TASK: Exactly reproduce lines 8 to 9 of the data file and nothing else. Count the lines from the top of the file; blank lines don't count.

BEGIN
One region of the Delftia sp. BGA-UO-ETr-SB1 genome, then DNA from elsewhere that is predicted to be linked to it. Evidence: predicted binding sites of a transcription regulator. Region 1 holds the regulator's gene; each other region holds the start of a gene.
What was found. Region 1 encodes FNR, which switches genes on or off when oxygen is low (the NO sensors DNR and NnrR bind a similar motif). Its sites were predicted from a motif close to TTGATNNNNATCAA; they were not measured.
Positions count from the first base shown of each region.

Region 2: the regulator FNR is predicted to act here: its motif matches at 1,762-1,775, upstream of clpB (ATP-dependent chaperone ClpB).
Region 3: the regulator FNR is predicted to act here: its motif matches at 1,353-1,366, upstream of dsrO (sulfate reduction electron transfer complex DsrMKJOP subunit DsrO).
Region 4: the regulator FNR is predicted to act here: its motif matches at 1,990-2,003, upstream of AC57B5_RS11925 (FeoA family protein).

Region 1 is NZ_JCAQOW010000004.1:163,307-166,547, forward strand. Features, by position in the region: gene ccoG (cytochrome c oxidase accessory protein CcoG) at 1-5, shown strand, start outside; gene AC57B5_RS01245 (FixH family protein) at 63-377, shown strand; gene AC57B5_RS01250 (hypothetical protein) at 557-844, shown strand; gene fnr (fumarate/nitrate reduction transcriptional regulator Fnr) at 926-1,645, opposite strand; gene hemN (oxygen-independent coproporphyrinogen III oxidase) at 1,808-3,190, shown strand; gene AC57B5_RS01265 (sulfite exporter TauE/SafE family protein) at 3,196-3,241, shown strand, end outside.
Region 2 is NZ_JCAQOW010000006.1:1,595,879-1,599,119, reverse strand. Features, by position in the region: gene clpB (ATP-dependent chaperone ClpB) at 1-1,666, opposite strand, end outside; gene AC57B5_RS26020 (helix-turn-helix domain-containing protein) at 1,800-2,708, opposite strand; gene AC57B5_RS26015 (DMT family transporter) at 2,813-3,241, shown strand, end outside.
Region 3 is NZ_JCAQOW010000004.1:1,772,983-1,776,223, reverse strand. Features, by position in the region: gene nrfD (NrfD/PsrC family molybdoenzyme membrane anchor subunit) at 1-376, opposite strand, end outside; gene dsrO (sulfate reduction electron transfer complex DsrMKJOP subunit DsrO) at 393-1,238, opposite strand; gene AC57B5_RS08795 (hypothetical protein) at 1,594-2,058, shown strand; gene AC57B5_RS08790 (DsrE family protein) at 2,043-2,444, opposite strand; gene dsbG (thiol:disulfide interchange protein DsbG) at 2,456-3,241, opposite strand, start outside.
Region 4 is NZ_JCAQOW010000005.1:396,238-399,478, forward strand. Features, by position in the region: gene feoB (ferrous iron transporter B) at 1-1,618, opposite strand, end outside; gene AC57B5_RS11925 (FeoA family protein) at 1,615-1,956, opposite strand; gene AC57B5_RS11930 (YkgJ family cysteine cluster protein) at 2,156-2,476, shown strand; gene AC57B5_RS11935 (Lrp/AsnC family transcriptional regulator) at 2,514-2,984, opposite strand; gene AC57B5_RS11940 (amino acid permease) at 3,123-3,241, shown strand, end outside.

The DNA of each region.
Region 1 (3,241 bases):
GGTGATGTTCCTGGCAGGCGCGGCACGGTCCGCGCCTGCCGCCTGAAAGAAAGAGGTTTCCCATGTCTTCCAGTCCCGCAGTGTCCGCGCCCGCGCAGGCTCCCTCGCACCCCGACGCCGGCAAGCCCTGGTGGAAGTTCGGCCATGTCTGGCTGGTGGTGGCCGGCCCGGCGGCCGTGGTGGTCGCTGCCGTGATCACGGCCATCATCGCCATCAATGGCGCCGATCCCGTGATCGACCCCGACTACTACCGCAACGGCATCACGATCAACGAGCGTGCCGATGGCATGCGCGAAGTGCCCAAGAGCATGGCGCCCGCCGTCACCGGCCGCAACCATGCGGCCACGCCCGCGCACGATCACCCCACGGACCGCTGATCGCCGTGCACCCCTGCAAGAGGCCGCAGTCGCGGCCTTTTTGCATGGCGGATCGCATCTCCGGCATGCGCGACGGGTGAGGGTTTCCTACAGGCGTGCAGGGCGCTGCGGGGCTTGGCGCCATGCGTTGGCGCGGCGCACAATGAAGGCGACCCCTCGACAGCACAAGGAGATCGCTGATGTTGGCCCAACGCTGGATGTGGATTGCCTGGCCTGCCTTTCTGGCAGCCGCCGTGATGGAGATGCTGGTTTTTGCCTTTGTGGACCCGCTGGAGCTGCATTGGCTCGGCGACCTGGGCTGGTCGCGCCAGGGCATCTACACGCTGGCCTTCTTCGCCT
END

Region 2 is NZ_JCAQOW010000006.1:1,595,879-1,599,119, reverse strand. Features, by position in the region: gene clpB (ATP-dependent chaperone ClpB) at 1-1,666, opposite strand, end outside; gene AC57B5_RS26020 (helix-turn-helix domain-containing protein) at 1,800-2,708, opposite strand; gene AC57B5_RS26015 (DMT family transporter) at 2,813-3,241, shown strand, end outside.
Region 3 is NZ_JCAQOW010000004.1:1,772,983-1,776,223, reverse strand. Features, by position in the region: gene nrfD (NrfD/PsrC family molybdoenzyme membrane anchor subunit) at 1-376, opposite strand, end outside; gene dsrO (sulfate reduction electron transfer complex DsrMKJOP subunit DsrO) at 393-1,238, opposite strand; gene AC57B5_RS08795 (hypothetical protein) at 1,594-2,058, shown strand; gene AC57B5_RS08790 (DsrE family protein) at 2,043-2,444, opposite strand; gene dsbG (thiol:disulfide interchange protein DsbG) at 2,456-3,241, opposite strand, start outside.